By Yeelin Bacchus
The COVID-19 vaccine rollout at BU is well underway, with over 500 people vaccinated on the Charles River Campus already and orders for vaccines going out every week.
When it comes to offering vaccines to students, BU has to adhere to the phased plan that Massachusetts has in place.
However, the Pfizer and Moderna vaccines are two-dose vaccines, which complicates rollout for students once the semester ends.
“But one vaccine is better than no vaccine,” said Dr. Judy Platt, director of Student Health Services and co-chair of BU’s Vaccine Preparedness Group. “If we find ourselves in Phase 3 and we have students who are only able to receive one dose at that point, we hope to be able to offer just one dose, and that vaccines will be widely available so it would not be a challenge for someone to get their second dose if they go home or if they leave the state.”
Although vaccines may be available to the general public in April, Platt says students shouldn’t expect changes to happen during the spring semester.
“I really think the summer is really the earliest that we’ll be able to start looking at how this changes the protocols that we have,” she said. “For the time being—for this semester certainly—and especially as we learn more about the new variants and how the vaccine may be efficacious against those variants, we need to adhere to all the protocols that we have in place.”
That means students should still plan to wear masks, maintain distance, fill out the daily attestation, and be honest with contact tracers for the rest of the semester.
There are a number of challenges when it comes to vaccine distribution, including vaccine hesitancy. According to Platt, one source of hesitancy surrounds the newness of the vaccines and the use of mRNA technology. Some have voiced concerns that the virus may interfere with genetic material.
Platt also noted that disparities in healthcare adds to vaccine hesitancy.
“Not everyone has the same experience with our healthcare system in the US, or even worldwide,” she said. “There is not always the same level of trust amongst individuals for a variety of well-founded and good reasons.”
The vaccine’s side effects have been another major contributor to vaccine hesitancy. Here’s Dr. Davidson Hamer, a member of BU’s medical advisory group and the National Emerging Infectious Disease Lab.
“These vaccines do have some side effects, they are mostly mild to moderate—sore arm, sometimes a low grade fever, headache, chills, muscle aches—especially after the second dose of the vaccine, but generally that’s just about one day and it’s gone,” said Dr. Davidson Hamer, a member of BU’s medical advisory group and the National Emerging Infectious Disease Lab.
Platt also voiced her support for the vaccine and explained that more serious side effects from the vaccine, such as severe allergic reactions, are uncommon.
“I feel the science is sound upon which the vaccines were developed,” she said. “I think there is a lot of trust we can have in the vaccines in terms of the effects they have on individuals not only from the studies that have been done but in the ongoing monitoring that is occurring as millions of vaccines are given out.”
Platt urged students to find a trusted source, whether it be your primary care provider, a friend, a family member, or one of the nurses at Healthway who are available to answer medical questions about the vaccine, in order to make an informed decision.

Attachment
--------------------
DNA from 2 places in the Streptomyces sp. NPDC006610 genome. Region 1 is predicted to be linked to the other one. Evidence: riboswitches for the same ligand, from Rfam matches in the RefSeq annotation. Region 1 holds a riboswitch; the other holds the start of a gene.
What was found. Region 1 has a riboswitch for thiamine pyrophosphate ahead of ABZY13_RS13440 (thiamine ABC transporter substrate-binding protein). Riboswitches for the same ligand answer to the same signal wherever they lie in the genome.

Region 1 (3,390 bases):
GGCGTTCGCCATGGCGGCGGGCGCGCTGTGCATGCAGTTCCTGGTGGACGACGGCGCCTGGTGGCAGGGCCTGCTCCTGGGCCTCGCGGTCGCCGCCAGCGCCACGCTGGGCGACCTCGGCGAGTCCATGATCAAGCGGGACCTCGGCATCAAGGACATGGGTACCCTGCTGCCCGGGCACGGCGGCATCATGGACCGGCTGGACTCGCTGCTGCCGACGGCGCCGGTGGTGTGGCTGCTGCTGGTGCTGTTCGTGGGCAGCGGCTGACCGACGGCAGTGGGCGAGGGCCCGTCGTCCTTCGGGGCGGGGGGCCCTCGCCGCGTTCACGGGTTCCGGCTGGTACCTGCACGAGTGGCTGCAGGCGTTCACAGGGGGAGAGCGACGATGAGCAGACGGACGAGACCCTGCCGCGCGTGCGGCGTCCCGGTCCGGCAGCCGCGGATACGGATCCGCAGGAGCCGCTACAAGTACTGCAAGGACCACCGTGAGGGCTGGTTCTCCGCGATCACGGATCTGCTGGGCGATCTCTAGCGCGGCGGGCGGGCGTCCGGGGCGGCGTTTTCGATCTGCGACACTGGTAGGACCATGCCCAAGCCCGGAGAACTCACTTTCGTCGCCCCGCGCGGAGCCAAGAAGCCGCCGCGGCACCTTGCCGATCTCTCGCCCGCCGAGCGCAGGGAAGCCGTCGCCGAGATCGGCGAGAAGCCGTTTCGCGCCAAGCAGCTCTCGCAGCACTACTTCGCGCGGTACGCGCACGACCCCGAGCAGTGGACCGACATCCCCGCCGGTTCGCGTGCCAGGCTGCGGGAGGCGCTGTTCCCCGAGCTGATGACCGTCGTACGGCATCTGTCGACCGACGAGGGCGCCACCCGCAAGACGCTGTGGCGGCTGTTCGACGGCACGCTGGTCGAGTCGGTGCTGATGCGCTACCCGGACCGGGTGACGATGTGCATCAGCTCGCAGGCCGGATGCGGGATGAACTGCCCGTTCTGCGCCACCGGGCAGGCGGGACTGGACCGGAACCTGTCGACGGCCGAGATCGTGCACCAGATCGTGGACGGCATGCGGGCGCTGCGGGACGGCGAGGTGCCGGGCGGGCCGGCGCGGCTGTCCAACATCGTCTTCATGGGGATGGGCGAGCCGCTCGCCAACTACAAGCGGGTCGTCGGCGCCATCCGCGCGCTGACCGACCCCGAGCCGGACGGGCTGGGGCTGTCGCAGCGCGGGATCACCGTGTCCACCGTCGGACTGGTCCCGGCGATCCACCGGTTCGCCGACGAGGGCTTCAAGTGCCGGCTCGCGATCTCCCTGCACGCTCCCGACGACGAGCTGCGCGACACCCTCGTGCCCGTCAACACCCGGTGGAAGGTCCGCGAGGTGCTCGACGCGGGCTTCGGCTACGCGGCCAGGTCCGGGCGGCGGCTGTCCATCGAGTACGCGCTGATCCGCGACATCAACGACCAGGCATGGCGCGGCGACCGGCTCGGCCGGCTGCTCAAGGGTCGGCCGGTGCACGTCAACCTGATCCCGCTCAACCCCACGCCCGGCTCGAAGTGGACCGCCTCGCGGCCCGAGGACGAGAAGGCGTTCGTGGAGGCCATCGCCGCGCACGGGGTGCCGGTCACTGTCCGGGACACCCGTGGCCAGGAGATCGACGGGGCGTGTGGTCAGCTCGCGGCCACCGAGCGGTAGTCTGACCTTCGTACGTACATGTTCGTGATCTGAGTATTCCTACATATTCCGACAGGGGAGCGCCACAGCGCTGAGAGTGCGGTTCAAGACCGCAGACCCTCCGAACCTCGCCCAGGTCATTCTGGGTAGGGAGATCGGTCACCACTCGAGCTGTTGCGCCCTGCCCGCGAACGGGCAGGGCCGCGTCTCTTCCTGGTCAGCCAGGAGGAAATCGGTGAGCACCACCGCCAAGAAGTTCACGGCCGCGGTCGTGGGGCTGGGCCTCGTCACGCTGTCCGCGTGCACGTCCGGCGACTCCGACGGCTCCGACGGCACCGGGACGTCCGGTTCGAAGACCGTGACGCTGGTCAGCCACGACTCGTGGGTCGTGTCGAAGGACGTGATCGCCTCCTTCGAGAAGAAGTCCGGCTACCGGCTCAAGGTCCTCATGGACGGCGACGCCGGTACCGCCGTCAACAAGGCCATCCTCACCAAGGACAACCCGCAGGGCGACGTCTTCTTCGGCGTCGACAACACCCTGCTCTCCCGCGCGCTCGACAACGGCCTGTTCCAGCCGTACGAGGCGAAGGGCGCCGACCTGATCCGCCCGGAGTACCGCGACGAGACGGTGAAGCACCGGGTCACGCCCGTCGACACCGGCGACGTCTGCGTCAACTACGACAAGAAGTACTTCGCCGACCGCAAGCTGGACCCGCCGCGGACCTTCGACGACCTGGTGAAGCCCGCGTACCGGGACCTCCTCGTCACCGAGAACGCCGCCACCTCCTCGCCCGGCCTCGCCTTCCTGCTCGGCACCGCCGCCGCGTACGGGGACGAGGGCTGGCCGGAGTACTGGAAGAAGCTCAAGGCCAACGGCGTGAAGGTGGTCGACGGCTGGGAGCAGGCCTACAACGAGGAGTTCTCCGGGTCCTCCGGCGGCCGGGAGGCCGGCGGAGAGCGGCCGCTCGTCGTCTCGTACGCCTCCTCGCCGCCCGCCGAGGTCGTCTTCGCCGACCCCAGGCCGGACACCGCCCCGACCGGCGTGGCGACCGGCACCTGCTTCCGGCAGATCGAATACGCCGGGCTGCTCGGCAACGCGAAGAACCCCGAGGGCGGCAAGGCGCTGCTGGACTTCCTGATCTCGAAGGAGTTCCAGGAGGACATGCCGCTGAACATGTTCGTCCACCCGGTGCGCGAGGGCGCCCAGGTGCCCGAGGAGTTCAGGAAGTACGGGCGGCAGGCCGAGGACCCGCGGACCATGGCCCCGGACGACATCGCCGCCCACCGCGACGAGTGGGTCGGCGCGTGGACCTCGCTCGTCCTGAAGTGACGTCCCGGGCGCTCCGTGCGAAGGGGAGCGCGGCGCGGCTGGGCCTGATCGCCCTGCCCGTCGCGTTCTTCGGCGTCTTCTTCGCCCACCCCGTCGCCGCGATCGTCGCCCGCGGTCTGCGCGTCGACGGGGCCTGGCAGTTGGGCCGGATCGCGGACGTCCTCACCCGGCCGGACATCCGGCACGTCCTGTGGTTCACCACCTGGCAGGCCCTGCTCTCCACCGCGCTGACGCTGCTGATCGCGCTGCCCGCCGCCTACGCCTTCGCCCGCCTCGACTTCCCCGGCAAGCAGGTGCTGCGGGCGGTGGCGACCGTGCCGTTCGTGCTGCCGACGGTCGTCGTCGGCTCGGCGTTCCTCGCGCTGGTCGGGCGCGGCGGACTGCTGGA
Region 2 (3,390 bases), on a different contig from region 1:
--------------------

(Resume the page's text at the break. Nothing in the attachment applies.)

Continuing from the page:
Another key concern are new variants that increase transmissibility of the virus. Hamer explained that preliminary testing shows that the vaccines we have do still provide some protection against variants.
“Although they may not neutralize the virus as well, they may still help prevent severe disease, hospitalization, and therefore potential death,” he said. “So they’re helping in terms of preventing more serious symptomatic infections, which is important. I think with time if they continue to evolve that they really escape the vaccines altogether, the vaccine manufacturers will have to modify the vaccine and that boosters would be targeted against more dominant strains that are circulating at the time.”
Wasted doses have been a big issue in vaccine rollout across the country. There are two ways a dose can be wasted. The first is if there is a failure in the refrigeration system. Platt explained that BU has extensive refrigeration backups and digital data loggers to monitor the temperature of the vaccines.
The second way has to do with extra doses in vaccine vials. For example, a 10-dose vaccine vial from Moderna may have enough for 11 doses, but vaccinators don’t know if that’s the case until they open the vial, and once a vial is opened there is a limited window of time to use the vaccine. To combat this issue, BU has backup lists of people to have on standby in case there are more doses than expected.
When asked what the biggest challenge in vaccine distribution at BU is, Hamer cited logistical concerns regarding category 4 people who are not being regularly tested but would have to come on campus to receive their vaccine. Ultimately, he said that the biggest challenge is supply of the vaccine. Platt echoed these sentiments, saying that being a part of the phase that the state is in is not a guarantee that you will get the vaccine due to shortages across the state and country.
Despite the challenges of vaccine distribution, Platt expressed optimism and gave encouraging news about BU’s rollout.
“I’m thrilled to report that, in the over 500 doses that we gave thus far here on the Charles River Campus, not one dose was wasted,” she said.